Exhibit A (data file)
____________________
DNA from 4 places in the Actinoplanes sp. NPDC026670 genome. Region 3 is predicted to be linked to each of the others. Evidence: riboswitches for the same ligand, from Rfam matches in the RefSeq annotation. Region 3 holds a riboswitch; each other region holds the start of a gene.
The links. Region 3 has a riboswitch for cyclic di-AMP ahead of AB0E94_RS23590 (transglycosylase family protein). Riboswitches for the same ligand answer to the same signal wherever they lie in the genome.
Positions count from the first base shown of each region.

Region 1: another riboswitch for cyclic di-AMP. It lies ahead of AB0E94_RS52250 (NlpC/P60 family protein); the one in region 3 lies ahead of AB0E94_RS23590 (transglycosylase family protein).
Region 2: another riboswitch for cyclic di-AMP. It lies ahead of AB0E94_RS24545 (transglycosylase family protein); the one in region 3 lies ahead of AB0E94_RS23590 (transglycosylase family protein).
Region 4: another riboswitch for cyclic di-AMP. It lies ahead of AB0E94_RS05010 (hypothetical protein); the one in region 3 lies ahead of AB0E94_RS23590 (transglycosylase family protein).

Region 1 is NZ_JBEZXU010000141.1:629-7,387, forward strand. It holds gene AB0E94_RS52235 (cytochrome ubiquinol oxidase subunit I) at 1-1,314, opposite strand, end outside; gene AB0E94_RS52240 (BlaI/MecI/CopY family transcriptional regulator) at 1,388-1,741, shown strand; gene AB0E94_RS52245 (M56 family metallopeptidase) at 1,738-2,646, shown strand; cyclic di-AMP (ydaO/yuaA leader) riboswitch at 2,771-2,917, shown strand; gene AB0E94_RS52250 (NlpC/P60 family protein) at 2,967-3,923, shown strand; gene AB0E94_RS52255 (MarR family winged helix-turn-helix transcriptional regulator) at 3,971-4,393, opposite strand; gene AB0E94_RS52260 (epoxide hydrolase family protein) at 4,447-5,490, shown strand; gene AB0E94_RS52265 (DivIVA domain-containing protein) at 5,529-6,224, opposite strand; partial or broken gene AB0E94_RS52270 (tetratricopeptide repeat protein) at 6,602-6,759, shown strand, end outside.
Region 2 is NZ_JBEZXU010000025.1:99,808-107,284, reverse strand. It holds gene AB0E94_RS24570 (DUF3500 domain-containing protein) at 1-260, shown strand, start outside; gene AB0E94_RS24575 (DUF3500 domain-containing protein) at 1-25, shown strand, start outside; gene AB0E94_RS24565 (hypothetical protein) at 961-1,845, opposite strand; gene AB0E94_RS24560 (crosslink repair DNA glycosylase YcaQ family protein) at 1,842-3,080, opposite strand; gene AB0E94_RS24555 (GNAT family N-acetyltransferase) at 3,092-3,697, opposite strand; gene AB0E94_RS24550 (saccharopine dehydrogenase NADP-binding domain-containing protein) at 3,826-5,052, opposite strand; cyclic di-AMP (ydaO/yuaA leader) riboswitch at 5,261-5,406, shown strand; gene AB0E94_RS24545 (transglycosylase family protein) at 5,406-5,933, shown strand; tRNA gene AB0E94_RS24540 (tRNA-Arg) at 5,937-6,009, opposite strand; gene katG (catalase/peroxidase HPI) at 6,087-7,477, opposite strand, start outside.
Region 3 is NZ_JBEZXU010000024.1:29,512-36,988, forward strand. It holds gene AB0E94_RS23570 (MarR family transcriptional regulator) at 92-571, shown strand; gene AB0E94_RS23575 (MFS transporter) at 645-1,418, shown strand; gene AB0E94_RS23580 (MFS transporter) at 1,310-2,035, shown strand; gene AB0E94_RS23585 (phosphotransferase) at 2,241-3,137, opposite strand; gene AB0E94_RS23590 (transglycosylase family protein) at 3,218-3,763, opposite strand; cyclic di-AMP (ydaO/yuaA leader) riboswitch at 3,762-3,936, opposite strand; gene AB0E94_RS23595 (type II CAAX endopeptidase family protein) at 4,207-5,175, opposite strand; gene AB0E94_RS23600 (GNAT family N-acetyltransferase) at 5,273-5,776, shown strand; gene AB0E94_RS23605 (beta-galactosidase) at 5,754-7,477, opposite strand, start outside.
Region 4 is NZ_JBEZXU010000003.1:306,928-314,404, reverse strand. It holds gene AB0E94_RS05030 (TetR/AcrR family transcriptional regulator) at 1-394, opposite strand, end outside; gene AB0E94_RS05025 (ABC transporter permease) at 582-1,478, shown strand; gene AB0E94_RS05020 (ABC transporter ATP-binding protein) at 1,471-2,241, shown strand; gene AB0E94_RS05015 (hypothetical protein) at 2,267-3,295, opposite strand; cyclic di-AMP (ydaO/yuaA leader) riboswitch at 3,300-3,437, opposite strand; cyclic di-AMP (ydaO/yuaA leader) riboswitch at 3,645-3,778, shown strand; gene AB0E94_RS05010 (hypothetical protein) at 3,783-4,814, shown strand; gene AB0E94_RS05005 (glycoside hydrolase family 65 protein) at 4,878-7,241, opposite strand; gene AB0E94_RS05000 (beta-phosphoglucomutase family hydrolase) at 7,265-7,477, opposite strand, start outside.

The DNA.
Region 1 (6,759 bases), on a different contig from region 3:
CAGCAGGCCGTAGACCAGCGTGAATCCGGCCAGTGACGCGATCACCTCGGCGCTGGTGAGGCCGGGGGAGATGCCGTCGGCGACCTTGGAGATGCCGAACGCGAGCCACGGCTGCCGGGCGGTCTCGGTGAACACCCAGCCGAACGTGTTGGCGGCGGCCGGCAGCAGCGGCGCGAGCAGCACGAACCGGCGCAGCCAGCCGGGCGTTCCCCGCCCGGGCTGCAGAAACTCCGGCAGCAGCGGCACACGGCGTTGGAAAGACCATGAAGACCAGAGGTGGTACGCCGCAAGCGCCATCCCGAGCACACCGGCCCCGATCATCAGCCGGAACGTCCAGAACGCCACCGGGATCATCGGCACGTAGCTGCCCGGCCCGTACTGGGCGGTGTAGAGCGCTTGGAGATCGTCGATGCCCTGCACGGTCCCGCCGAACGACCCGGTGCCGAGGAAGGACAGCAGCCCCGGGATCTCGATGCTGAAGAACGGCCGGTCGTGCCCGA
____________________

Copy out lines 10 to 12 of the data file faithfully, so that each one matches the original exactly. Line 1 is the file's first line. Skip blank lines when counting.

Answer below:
Region 4 is NZ_JBEZXU010000003.1:306,928-314,404, reverse strand. It holds gene AB0E94_RS05030 (TetR/AcrR family transcriptional regulator) at 1-394, opposite strand, end outside; gene AB0E94_RS05025 (ABC transporter permease) at 582-1,478, shown strand; gene AB0E94_RS05020 (ABC transporter ATP-binding protein) at 1,471-2,241, shown strand; gene AB0E94_RS05015 (hypothetical protein) at 2,267-3,295, opposite strand; cyclic di-AMP (ydaO/yuaA leader) riboswitch at 3,300-3,437, opposite strand; cyclic di-AMP (ydaO/yuaA leader) riboswitch at 3,645-3,778, shown strand; gene AB0E94_RS05010 (hypothetical protein) at 3,783-4,814, shown strand; gene AB0E94_RS05005 (glycoside hydrolase family 65 protein) at 4,878-7,241, opposite strand; gene AB0E94_RS05000 (beta-phosphoglucomutase family hydrolase) at 7,265-7,477, opposite strand, start outside.

The DNA.
Region 1 (6,759 bases), on a different contig from region 3: